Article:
Treasury Secretary Jacob J. Lew urged Congress to fulfill a U.S. pledge to reinforce the war chest of the International Monetary Fund, saying the lender has helped mitigate financial crises from the Middle East to Europe.
“When financial instability occurs in many places around the globe, such as in Europe, it creates headwinds for our economy,” Lew said in testimony to a House Appropriations subcommittee today. “Without IMF support, more countries would experience even larger financial stresses, and the U.S. economy would suffer through reduced demand for U.S. exports and lower foreign investment in the United States, threatening millions of jobs.”
President Barack Obama earlier this month asked for Congress to approve a plan on the IMF’s lending capacity that tries to make good on a pledge made 2 1/2 years ago. The 2010 agreement, signed by all IMF member nations, also gives emerging markets such as China a bigger voting share at the global lender.
In his prepared remarks, Lew said American national-security interests were at stake in the governance and funding changes at the Washington-based fund.
“The IMF is now working to help bring about economic stability in the Middle East, in Egypt, Jordan, Morocco, Tunisia, and Yemen, by providing critical policy advice and financial support to help secure the political gains of the Arab Spring,” he said. “Avoiding a financial crisis during this delicate period of political transition will help these countries avoid more destabilizing political upheavals.”
IMF Managing Director Christine Lagarde last week said Obama’s move to include the request in his 2014 budget gave her confidence the U.S. would “join the club of the many, many member states that have ratified the reform.”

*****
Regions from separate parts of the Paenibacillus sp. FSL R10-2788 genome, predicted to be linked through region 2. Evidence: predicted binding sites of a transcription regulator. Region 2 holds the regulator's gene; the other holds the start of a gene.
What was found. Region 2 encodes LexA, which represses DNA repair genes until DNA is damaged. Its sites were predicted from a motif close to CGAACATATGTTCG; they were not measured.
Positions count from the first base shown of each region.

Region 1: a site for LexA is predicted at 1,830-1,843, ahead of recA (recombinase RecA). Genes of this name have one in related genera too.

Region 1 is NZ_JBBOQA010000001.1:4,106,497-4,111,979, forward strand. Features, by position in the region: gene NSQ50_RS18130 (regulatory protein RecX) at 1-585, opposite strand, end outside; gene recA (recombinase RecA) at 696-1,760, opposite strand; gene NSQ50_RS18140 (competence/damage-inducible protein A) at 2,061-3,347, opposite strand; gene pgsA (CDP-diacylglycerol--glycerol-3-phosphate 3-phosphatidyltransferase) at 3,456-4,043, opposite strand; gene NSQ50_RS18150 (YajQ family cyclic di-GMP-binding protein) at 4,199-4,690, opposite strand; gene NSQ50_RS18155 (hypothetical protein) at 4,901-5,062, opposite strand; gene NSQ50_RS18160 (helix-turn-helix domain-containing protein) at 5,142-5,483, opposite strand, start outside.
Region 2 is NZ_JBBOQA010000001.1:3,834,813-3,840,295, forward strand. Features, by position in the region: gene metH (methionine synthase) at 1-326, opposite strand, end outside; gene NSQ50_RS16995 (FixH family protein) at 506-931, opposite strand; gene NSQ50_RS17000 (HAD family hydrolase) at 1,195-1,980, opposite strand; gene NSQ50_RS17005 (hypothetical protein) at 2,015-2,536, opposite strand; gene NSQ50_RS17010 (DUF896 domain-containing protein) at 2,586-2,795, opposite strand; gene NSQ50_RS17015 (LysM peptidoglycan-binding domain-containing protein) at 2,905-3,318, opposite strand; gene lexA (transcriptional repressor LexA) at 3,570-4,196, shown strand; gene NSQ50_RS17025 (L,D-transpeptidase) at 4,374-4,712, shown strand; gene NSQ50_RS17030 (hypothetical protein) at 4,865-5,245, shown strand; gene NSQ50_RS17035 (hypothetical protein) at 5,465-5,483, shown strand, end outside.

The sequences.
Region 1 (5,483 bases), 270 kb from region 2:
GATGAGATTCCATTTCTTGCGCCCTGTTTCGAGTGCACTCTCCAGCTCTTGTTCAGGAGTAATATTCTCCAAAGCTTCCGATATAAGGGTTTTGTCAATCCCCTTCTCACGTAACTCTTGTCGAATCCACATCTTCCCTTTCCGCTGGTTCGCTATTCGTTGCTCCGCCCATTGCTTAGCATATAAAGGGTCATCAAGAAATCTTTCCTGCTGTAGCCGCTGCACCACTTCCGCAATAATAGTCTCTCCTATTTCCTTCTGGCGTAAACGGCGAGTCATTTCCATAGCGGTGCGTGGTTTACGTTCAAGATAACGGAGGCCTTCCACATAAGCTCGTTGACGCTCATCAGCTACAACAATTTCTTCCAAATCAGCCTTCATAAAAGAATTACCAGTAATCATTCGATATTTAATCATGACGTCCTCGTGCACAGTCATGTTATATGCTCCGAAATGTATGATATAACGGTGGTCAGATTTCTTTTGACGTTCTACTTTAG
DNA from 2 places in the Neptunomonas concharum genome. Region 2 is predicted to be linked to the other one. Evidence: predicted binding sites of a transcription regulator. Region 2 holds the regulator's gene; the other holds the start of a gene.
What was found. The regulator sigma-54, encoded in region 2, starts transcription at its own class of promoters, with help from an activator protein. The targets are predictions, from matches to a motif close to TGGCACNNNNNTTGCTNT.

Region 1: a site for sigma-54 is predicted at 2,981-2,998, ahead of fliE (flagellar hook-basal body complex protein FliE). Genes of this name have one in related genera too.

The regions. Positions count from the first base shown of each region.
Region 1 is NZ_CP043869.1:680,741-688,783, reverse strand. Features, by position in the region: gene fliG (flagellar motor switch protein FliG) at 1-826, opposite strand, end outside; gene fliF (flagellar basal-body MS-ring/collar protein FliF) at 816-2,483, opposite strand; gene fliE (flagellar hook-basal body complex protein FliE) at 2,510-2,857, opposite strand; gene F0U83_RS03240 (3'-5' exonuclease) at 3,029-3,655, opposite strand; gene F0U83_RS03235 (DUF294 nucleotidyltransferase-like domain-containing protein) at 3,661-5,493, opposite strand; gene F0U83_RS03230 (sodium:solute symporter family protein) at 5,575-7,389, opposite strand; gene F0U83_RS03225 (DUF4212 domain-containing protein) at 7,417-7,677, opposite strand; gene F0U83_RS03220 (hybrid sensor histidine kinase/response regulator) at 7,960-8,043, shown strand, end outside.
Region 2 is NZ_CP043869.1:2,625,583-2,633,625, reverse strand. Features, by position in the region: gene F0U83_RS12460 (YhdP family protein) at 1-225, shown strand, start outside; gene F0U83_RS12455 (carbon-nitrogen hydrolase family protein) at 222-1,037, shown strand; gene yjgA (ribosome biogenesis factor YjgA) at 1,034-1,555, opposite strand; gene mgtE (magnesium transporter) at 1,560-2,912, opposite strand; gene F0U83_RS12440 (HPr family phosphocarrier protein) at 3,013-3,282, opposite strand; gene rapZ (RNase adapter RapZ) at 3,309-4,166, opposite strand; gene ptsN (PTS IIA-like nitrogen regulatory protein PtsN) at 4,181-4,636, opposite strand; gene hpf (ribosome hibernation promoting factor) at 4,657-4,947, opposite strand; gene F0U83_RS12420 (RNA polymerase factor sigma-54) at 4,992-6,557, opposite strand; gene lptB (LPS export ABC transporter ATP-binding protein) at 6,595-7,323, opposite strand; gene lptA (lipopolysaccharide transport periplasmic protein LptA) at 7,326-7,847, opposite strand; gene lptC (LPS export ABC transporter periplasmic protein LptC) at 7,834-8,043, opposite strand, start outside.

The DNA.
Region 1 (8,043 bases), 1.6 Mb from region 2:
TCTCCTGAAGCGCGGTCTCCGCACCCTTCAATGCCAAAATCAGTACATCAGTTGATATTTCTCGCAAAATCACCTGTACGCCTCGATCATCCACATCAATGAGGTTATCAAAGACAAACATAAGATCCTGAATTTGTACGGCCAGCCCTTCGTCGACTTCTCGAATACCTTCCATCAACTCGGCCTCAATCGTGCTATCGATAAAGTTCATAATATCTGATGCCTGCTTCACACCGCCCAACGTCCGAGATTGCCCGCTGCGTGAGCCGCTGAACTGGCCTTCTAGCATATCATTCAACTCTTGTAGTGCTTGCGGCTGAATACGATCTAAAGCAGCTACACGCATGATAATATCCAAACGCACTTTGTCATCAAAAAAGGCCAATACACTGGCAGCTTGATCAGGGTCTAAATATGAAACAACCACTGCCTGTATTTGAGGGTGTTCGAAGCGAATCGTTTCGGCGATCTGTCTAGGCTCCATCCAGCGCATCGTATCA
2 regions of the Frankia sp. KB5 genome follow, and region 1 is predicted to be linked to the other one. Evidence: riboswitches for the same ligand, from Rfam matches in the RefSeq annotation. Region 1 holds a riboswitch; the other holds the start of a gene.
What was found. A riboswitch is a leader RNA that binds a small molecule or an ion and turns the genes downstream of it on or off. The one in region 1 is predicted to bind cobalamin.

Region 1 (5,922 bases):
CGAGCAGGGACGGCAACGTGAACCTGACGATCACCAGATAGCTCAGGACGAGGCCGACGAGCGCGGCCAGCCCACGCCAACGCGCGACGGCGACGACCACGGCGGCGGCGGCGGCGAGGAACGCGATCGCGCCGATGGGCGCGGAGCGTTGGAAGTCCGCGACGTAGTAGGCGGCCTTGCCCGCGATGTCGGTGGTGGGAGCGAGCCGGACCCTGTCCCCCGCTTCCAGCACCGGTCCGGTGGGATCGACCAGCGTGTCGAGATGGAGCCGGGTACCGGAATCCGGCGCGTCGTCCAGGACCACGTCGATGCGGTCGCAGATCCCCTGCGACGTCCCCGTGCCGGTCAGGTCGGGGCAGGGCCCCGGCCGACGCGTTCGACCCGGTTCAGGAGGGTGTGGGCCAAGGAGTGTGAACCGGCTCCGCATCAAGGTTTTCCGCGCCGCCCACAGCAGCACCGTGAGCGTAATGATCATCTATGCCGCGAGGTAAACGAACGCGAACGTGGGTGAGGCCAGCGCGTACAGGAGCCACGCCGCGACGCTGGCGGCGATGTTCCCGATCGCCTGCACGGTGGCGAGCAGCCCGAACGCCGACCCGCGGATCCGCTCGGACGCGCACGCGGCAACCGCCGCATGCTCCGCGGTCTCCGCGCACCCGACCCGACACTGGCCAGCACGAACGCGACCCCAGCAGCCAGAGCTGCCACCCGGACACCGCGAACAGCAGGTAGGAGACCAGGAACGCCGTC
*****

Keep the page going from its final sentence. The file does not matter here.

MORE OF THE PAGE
The agreement can’t take effect without approval by the U.S., the fund’s largest shareholder.
The pact doubles the amount the IMF readily has available for lending to about $717 billion. It in turn decreases a pool of supplementary resources that is used only during crises and needs to be activated every six months.
“The U.S. may soon find itself in an embarrassing situation of being the only” country among Group of 20 peers not to have passed the measure, Brazil’s Finance Minister Guido Mantega told IMF member nations last week in Washington.
To play its part, the administration is seeking to boost the U.S.’s share, or quota, at the Washington-based IMF by shifting about $63 billion from an existing credit line. While the administration says the transfer will have no impact on the budget, it will be up to Congress to decide whether to appropriate a share of the total as loan-loss reserves.
“These actions are necessary to maintain strong U.S. leadership and influence in the IMF, and to restore the IMF’s core capital structure,” Lew said. “Our investment is safe and smart, and it is secured by the IMF’s rock solid balance sheet in which total assets exceed total credit outstanding.”
Four years ago, the Congressional Budget Office determined an appropriation of about $5 billion was necessary to cover the new commitments under the temporary line of credit of about $100 billion.
The timing of the request is less than ideal as Congress grapples with the effects of automatic spending cuts known as sequestration. What’s more, the IMF needs new champions on Capitol Hill after the departure of two longtime supporters, Republican Senator Richard Lugar and Democratic Representative Barney Frank.
© Copyright 2022 Bloomberg News. All rights reserved.